A search engine may start mapping a given Web site either per an explicit request (See http://www.google.com/addurl.html for an example of such a request) or by following links to the site from other sites traversed by the WebBot. However once a WebBot starts mapping a site, it cannot be stopped. GoogleBot (Google’s WebBot) has become so thorough that it can even trace links created through JavaScript code in HTML forms. As a consequence, once a site has been “discovered” by a search engine, the WebBot operating on behalf of that search engine will discover all publicly available URLs at the site including URLs that were not intentionally exposed to the public. After the WebBot has indexed a site, the indexed URLs are publicly available and can be retrieved using keywords from both URL and content of the reply.

    Reconnaissance

    Enter the “War Googling”, which we define as an automated compilation of vulnerable sites with specific vulnerabilities by using an Internet search engine. The basic idea supporting this method to exploit an individual site has been discussed in various public forums since 1991. However, it has not yet been noted that these same ideas can be used as the basis of an automated attack against numerous sites. Let’s examine some simple examples of War Googling and the results they yield.

    A common example among early War Googlers is the search for the term “Select a database to view” which currently yields approximately 600 results. Some of them link to pages where a list of FileMaker WebCompanion files can be found and accessed directly. Adding the term “FileMaker” to the search narrows result to 450 entries of which the vast majority are actual links to sites that expose FileMaker companion files (the others discuss this possibility). Such files may contain sensitive raw data that is unintentionally exposed to direct access. Another example the search for the terms “index of /etc” and passwd. This yields 270 results – most of which are links to pages that link directly to an unprotected password file.

    So the idea is to come up with the right combination of terms that would yield the appropriate results regarding some vulnerability. Our, Niddhog worm, for example, might search for the term +“index of” +service.pwd yielding a result set of approximately 650 links for FrontPage extension password files (an ancient vulnerability). One may argue that this is a small amount of servers not worthy of a mighty worm like Niddhog, but we must remember that almost every result yields an vulnerable site. Traditional application infrastructure worms, on the other hand take the approach of generating addresses at random, validating their existence, and then hoping that they host a server of the right type with the right vulnerability. To match Niddhog’s results of 650 vulnerable sites, this traditional worm would require an average of 6.5 million failed attempts to find the first vulnerable site. A more prominent vulnerability that is found in 100,000 Internet sites (an incredibly large number) would still take approximately 15,000 failed attempts by a traditional infrastructure worm to find the first vulnerable site.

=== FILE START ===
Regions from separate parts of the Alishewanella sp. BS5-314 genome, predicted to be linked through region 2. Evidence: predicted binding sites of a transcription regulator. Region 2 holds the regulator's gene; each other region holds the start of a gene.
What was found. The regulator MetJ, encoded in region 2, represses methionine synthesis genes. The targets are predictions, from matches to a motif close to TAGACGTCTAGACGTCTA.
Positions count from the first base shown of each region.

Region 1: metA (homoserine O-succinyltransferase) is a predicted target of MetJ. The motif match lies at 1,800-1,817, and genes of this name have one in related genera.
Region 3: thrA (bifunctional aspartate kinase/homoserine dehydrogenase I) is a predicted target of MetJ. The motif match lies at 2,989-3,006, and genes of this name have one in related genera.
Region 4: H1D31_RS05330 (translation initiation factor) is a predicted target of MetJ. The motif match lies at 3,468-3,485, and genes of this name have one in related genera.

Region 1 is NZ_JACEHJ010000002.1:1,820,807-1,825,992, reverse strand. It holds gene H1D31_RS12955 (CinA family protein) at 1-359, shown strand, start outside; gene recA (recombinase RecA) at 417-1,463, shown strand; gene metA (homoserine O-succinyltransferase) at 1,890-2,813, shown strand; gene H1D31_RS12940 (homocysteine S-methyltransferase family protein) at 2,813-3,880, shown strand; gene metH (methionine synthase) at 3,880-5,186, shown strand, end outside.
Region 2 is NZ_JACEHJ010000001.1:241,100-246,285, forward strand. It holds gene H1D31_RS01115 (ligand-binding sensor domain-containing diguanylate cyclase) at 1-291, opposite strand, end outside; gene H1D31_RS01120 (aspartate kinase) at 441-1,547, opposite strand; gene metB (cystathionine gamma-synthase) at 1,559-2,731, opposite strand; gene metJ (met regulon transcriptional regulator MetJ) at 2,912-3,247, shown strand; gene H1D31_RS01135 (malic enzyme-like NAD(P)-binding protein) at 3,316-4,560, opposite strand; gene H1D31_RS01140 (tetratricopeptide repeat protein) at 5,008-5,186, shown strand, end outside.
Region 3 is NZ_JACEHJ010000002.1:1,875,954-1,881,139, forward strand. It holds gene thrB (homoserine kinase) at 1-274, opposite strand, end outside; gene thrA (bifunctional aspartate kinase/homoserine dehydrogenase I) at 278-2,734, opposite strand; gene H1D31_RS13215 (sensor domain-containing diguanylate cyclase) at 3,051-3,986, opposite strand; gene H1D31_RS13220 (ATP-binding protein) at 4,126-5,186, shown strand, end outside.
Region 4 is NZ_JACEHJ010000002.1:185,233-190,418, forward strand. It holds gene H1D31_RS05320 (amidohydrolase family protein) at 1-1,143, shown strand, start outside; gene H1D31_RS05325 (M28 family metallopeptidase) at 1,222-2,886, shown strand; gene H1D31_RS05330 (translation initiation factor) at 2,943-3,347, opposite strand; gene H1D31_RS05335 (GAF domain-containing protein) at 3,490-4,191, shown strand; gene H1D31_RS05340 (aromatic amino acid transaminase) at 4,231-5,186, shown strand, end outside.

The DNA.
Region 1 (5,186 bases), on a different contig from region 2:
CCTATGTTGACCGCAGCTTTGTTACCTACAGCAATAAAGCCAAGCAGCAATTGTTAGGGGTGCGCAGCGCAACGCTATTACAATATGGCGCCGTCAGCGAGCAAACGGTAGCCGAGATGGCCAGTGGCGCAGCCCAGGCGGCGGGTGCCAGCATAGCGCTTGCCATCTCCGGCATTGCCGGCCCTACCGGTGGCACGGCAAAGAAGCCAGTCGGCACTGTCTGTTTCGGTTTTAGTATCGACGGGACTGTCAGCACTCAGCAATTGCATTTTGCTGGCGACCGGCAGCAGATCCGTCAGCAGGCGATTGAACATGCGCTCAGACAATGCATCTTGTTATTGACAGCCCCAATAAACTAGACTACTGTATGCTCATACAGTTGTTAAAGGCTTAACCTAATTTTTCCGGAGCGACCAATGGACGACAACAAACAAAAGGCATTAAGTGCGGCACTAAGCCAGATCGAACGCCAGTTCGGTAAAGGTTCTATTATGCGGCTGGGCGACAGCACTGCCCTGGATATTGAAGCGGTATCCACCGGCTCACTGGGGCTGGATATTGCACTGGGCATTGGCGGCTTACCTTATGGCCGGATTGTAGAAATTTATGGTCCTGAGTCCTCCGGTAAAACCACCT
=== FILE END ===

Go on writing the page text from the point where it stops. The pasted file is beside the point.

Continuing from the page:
Since search engines return the result set as an HTML document, it is easy to write code that would extract the vulnerable URLs from the reply. In fact, Google now exposes a Web Service interface that makes such a task even easier. Hence the attacker has a simple piece of code that uses HTTP requests to retrieve vulnerable URLs from a search engine. By making small changes to the code, Niddhog can use a different search engine or look for a different vulnerability. It is important to note that this discovery stage does not require any direct interaction with the target site. Hence, no protection mechanism at the site could set off an alarm.

    Attack

    The next step for Niddhog would be to traverse the list of potential targets and extract the actual password file from each of them. It’s follows that since the WebBot can access the URLs in the result set (or else they would not be indexed) so can Niddhog. No protection mechanism stands in the way of such access. After retrieving the password files, Niddhog uses freely available password cracking software (e.g. John the Ripper, L0phtCrack, etc.) to extract a list of clear text passwords. Numerous studies have shown that the success rates of these tools are extremely high requiring a relativelyshort amount of time.

    To complete the attack Niddhog would create a FrontPage http request to each of the sites in the results set, using the appropriate credentials and uploading the Niddhog code to the site. A simple ASP page is uploaded that, (when accessed) invokes Niddhog on the remote computer. A more sophisticated attack would make the ASP page a bit more stealth (e.g. return HTTP code 404 unless a password is given) and the Niddhog code configurable in a way that each exploited server searches only a predefined portion of the result set. It should be noted that the HTTP requests used by Niddhog to actually attack the site are well-formed, legitimate requests and that the URLs used by Niddhog are legitimate URLs (or else they would not be indexed). Hence, no existing Intrusion Prevention System (IPS) or firewall would be aware of the attack.

    Advanced War Googling

    The previous section showed a very simple example of War Googling. Our research also demonstrated the viability of application level worms that have a potentially high yield but require more advanced War Googling techniques.

    Narrowing the Search Space

    Assume that an attacker wants to exploit a vulnerability in a content delivery package (lets call it BeContent for this discussion) that relates to exposing a password file called “password.txt”. The location of such a file would depend on the tree structure of each site deploying the content delivery package. Searching for “password.txt” would yield an immense result set, most of which is irrelevant to the exploit. However, the attacker knows that a site deploying the BeContent package will expose URLs of the form /somepath/BCCDeliver/somefile. They would then create a worm to search for the term BCCDeliver and then search again using the “site:” option to obtain the location of password.txt file for each site obtained from the first search.